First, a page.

• Third Man is seeking to make the point that to understand 32/33 we need to know about 28/29. It so shaped the minds of Jardine and Bradman – the chain also has the further link in that 28/29 must have deeply shaped Bradman’s mind, what he became and what he produced in 1930 which …
      And to somewhat restore the reputation of Jardine.
      Scoring rates in the 28/29 series were very low and Jardine can be seen as an enforcer. Bradman seems also to have been relatively for him slow and, down in the order, played a similar role to Jardine’s at that time.
      Any cricket match is the product of history to that point in time. Brisbane will be a revelation – the next revelation of the story.

  3. diogenes

    Jardine averaged 42 in this series…very respectable, without evcer contributing anything massive. The engine-room of the middle-order. A much-underrated batsman, really, as Hobbs would have known – a guy to tough it out. The redoubtable Ponsford only played 2 Tests, which seems amazing at this distance of years. His Ashes career was very checkered – a good start in 24/25 in the strong team. Not much to talk about in 26. Not much in 28/29. A 40ish series in 30, when Bradman was carrying all before him and England were all over the place in selection. Nothing in 32/33 and the wonderful finale in 34…when Larwood was not playing. I really enjoy the different perspectives you bring on these Tests…keep them coming! Next up, the Keats of cricket…Archie?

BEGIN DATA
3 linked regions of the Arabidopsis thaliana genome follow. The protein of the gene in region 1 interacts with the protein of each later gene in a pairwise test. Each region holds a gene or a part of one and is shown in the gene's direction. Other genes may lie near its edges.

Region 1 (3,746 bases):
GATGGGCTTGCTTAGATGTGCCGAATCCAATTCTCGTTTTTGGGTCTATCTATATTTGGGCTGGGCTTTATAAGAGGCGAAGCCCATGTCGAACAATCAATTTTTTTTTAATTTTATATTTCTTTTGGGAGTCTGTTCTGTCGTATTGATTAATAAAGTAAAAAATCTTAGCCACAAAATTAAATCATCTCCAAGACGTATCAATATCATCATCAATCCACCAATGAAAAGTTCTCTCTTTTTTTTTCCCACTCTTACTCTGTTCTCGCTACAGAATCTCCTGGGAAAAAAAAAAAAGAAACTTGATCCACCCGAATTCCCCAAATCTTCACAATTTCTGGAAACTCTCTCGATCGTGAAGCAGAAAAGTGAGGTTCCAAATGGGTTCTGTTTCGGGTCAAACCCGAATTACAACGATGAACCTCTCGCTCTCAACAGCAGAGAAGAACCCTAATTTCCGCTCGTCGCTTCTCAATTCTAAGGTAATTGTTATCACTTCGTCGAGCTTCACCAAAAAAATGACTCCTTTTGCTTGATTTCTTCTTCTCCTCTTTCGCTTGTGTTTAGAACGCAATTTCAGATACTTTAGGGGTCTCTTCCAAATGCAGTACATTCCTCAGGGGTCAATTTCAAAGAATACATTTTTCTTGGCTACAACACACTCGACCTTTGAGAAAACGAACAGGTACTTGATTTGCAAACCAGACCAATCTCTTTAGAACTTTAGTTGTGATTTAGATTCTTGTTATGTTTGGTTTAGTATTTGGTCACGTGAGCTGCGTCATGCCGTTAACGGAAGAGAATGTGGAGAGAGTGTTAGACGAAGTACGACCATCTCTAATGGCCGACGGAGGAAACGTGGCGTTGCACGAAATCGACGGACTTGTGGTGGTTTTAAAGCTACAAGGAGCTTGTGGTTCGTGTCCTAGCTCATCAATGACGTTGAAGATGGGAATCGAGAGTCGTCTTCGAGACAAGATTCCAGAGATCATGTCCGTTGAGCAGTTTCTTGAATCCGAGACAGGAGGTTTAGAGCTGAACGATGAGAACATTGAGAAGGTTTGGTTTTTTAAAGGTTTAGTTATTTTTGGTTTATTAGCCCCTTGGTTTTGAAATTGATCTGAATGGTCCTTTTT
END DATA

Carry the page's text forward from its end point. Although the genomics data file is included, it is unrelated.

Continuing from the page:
4. diogenes

    and yes…I always thought that CLR James and Arlott never really got to grips with the socio-historical context, geniuses though they were…I might not always comment on your posts, 3rdman…but…I am lurking and trying to work your insights through the complex prism of the scorecard and memory oof what is was to see Knott keep to Underwood etc… In the slow scoring context, Hammond’s 240 in 7 hours must have been overwhelming. in 32/33, scoring rates really were astonishingly low…timeless tests are not the way to go if you have Hobbs, Sutcliffe, Ryder, Hendry on myour side. But but…the batters were old men by the standards of the age! I would not not like to field a day at Sydney and I am the same age as Hobbs in 28!